For Nicole Vigna, field hockey had everything but the skates.
That was pretty much her mindset when she decided to delve into the sport in fourth grade.
“They were handing out fliers at school, and I thought, ‘That sounds really cool,’” Vigna said. “I thought, ‘I like ice hockey, I like watching it. So maybe field hockey will be cool.’”
The irony is if the Hamilton West senior played ice hockey, her statistics would probably be more impressive than the one goal and two assists she had for Hamilton West with two games remaining on the schedule this year.
“She’s been such an integral part of our team,” Hornets coach Kerryn Campbell said. “But you don’t always see it in the stats. She might usually have the assist before the assist.”
Like in ice hockey?
“Yeah,” Campbell said with a laugh. “That’s what everybody says.”
The beauty of Vigna, however, is that statistics don’t tell her value. Playing center-midfield for the first time in her career, she is in charge of making things go offensively and defensively. After playing right halfback on defense her first two varsity seasons, she has been the Hornets most consistent player in her new spot.
“I just recognized I needed her at center mid,” Campbell said. “She has been a playmaker for us, and the consistency has been the biggest thing. She’s a captain, she is a leader on the field, she kind of has a presence. When she has the ball, girls know to move for her. They know they can trust her with the ball, she can stop the ball, she can drive the ball, she has the stickwork to get around somebody, she’s got great defensive skills. She’s very versatile, we need her on defense and offense. She has a lot of heart and she just loves this game so much.”
The love affair started when she responded to that flier and went to the Veterans Park summer camp run by former Hornet coach Judy Goldstein, who stepped down last year. Like many newbies, Vigna was a bit dumbstruck by the sport. Or, in her words, “I was flabbergasted!”
“She put me in for, like, 30 seconds,” Vigna said. “I was like, ‘I don’t know what I’m doing, I don’t know what these calls are.’ And then I’m thinking, ‘I guess I’m meant to be here. I don’t know.’”
But she quickly began to improve and her passion for the sport began to grow rapidly. Vigna was told by Goldstein that she bleeds field hockey, and Vigna doesn’t disagree. She soon moved on to clubs in Princeton, which takes the sport a little more seriously, and got better by playing against higher level competition.
‘Everybody just works well with her… All she wants to do is to see the team succeed and help everybody grow.’
Vigna was one of those rare players who entered Hamilton West with actual field hockey experience. She played for Campbell on the JV team as a freshman and was elevated to varsity her sophomore season as a starting defender.
“Ever since fourth grade I played defense,” Vigna said. “I always wanted to play mid so this year I got it, I’m so happy. I was so excited when she told me.”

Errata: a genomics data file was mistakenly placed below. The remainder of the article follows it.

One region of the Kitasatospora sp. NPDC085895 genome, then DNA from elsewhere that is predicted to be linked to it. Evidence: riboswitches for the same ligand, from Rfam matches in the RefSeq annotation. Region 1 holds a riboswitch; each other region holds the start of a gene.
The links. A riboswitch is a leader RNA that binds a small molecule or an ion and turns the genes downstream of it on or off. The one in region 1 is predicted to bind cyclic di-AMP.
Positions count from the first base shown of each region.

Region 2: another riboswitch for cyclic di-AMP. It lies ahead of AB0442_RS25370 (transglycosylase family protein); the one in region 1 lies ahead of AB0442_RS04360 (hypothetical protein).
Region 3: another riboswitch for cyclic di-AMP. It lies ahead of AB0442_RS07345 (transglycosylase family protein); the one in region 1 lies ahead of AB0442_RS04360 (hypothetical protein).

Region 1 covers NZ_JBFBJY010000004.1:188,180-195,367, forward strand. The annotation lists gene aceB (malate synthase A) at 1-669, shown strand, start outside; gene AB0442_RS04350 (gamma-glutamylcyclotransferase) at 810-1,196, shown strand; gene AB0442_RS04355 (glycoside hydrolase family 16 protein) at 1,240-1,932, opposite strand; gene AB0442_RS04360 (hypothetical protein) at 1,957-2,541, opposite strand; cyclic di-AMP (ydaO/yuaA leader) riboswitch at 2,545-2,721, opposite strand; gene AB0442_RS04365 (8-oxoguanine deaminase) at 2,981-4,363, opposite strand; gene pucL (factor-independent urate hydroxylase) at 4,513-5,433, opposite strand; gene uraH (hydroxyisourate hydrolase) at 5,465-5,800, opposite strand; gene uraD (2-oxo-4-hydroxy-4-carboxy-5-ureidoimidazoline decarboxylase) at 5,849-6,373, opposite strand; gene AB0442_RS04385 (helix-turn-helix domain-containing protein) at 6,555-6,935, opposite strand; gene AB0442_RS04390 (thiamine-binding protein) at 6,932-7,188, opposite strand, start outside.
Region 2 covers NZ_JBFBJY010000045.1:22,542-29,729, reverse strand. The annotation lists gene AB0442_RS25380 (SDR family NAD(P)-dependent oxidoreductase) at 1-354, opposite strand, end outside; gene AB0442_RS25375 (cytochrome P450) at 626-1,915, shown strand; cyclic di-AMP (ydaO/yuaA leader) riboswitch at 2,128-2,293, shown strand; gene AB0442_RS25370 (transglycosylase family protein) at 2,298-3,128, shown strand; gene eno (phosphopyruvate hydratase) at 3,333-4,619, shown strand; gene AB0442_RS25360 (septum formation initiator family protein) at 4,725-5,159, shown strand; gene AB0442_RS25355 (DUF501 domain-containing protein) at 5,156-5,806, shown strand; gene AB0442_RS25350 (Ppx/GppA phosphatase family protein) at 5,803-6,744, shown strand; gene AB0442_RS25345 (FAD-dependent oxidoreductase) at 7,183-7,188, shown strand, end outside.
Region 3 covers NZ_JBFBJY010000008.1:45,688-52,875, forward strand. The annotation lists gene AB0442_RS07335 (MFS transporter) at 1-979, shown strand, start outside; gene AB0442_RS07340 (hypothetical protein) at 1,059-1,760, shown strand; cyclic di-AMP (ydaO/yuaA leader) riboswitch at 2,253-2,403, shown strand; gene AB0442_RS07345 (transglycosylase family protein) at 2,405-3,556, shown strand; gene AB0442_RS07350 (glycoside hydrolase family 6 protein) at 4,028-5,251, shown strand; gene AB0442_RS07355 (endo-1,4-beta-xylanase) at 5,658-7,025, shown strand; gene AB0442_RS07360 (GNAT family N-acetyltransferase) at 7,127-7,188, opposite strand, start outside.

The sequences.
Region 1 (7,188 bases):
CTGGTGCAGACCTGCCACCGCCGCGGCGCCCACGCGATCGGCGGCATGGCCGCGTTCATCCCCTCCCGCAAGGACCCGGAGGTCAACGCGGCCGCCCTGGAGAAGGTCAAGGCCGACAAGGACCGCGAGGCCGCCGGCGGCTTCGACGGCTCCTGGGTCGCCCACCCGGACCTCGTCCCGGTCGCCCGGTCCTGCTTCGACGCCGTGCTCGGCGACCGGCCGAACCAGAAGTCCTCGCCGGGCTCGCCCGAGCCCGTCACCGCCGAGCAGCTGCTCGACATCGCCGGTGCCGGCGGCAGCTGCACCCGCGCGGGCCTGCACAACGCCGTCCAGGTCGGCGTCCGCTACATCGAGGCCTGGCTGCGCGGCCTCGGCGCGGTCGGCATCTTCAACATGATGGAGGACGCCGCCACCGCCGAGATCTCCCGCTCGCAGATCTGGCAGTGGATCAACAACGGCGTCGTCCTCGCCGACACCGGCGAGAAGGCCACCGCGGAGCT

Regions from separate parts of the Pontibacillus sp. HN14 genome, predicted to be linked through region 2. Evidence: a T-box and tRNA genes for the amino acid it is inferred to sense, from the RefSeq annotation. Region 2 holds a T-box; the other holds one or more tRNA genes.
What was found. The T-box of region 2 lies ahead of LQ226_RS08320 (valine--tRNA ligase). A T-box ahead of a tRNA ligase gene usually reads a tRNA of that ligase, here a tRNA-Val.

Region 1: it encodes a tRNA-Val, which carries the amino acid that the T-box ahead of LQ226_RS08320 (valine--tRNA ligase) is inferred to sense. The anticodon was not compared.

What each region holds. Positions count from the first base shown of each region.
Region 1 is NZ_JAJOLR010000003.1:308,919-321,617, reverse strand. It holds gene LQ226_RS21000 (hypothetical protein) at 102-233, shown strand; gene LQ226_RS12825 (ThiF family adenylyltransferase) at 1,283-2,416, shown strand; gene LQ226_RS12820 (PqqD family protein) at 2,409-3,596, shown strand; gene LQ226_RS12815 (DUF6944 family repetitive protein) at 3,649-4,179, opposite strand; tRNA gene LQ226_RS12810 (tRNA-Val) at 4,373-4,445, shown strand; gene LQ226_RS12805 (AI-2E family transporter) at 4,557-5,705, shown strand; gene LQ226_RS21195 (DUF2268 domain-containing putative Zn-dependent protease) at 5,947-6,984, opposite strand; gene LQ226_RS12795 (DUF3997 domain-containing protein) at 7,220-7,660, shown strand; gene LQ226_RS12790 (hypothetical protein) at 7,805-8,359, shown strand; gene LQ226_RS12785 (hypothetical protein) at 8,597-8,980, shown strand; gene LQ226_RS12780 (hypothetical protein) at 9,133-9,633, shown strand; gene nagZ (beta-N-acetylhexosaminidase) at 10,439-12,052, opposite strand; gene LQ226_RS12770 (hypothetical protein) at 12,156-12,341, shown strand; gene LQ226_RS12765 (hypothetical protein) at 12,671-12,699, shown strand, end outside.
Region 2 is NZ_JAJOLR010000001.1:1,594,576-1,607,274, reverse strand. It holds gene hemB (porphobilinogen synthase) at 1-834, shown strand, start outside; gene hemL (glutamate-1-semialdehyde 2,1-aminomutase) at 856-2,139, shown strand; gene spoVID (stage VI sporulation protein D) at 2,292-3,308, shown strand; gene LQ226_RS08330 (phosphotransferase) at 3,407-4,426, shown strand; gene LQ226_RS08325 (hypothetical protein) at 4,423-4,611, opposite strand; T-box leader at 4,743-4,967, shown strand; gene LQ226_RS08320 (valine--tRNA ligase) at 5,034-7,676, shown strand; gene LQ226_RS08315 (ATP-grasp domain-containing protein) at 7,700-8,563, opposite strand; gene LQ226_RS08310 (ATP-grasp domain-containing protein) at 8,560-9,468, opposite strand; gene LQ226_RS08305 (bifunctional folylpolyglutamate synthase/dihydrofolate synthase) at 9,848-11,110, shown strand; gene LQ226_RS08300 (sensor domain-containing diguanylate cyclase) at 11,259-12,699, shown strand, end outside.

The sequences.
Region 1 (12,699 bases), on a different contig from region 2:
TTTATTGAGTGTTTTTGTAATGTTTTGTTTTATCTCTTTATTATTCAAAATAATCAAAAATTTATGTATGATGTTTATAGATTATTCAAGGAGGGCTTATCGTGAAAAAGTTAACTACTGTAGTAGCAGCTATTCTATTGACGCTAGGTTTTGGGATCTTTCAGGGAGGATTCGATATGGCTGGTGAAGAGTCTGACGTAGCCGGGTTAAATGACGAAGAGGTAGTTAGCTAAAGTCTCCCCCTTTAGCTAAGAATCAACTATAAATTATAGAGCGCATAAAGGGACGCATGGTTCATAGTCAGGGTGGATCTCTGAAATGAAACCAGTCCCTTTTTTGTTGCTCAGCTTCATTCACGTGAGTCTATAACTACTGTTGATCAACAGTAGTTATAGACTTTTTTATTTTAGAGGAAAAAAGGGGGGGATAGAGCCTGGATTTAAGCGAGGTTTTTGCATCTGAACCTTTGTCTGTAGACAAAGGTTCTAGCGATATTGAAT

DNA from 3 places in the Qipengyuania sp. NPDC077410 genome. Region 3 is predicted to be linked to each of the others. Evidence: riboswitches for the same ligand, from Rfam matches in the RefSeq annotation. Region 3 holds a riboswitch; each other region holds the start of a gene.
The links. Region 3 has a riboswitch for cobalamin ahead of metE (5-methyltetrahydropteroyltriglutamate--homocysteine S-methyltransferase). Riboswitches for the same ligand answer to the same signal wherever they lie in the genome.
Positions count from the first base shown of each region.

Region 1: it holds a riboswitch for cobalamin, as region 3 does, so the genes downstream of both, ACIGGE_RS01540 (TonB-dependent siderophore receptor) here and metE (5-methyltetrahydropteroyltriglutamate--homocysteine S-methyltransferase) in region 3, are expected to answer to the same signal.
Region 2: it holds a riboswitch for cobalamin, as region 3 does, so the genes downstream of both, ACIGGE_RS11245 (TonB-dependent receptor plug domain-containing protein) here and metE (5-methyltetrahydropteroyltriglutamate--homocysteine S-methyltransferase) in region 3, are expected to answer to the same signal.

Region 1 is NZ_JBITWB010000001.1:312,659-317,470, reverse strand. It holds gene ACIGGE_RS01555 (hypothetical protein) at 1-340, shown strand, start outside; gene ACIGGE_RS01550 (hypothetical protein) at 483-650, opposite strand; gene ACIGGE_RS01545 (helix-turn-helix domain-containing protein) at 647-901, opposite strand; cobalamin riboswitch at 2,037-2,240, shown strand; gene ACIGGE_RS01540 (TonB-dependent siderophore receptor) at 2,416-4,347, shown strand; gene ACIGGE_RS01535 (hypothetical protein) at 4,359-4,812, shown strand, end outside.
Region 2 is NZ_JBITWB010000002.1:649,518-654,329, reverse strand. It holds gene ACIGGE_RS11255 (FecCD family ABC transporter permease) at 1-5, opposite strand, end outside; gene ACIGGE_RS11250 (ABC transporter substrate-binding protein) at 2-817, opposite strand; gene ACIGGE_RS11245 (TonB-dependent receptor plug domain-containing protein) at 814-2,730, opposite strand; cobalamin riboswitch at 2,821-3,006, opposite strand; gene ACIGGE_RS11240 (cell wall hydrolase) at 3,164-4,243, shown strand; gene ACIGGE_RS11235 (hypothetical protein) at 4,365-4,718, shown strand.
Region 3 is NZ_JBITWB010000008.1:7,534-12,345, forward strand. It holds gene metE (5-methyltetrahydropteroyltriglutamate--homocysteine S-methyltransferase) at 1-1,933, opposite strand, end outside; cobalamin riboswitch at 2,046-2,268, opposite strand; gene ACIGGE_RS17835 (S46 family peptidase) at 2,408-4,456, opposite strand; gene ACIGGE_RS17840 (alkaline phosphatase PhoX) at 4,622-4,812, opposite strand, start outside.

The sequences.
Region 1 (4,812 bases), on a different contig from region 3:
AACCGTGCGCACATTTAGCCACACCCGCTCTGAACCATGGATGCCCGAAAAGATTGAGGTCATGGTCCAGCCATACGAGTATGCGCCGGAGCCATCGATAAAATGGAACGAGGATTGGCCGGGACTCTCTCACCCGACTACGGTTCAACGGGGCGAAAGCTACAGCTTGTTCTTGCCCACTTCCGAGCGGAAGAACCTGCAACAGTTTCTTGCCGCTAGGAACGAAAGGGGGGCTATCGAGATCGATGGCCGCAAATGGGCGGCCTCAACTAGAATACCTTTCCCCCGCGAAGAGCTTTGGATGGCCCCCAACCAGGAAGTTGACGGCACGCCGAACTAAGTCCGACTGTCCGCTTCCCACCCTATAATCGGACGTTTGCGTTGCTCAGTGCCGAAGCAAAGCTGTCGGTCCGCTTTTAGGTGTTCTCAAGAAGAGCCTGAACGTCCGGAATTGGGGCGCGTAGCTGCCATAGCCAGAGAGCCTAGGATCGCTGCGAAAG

The attraction is understandable, as Vigna gets to see how the other half lives.
“I always wanted to just be on both sides of the field, I always wanted to score,” she said. “Just being on defense you always get that sort of stigma that you’re not able to score. I think it’s just a great thing to be in the middle because you help out everyone, everyone helps you out. It’s great.”
Another plus, is that Vigna is able to utilize all her skills, rather than just trying to shut someone down all the time.
“On offense you use pulls and good passes,” she said. “On defense you have to have good blocking, good stops, good drives. Everything is mixed together.”
Campbell feels Vigna’s field hockey intelligence is a big reason for how she adapted so quickly to her new position.
“She just knows the game,” the coach said. “Everybody just works well with her. We have a lot of seniors this year who are working well with everybody. All she wants to do is to see the team succeed and help everybody grow. She helps people with stickwork, tells people where to be on the field. She’s very much a rare breed, I’m gonna be sad to see her go.”
Vigna’s efforts helped Hamilton to three victories by mid-October, which may not seem like much until one considers it’s the Hornets highest total in four years. Vigna thinks cohesion has made a difference.
“This whole team gets along well,” she said. “Yeah we have up and down games, but we still have the team spirit after every game. That’s the biggest difference (from the past two years). I loved the teams from the previous years but I just love this team so much. This is something really special.”
Just as the sport is special to Vigna, who enjoys the family atmosphere of being part of a team.
“It’s the highlight of my day,” she said. “When I’m in school I’m like ‘I just want practice, I just want the game.’”
Sounds like someone who’s not too interested in her schoolwork, right?
Vigna has a weighted GPA of 4.6 and ranks 11th in her senior class. She is vice-president of the National Honor Society, a member of the Spanish Honor Society and Key Club, and a peer leader. She also plays lacrosse in the spring but is more a fan of hockey.
“Field hockey has more advanced skills you can learn, I think it’s a better game in general,” she said. “I am definitely going to play some sort of field hockey next year. Probably club. I might try to walk on a team or I might not. But I’m definitely going to keep field hockey in my life because it’s definitely a passion of mine.”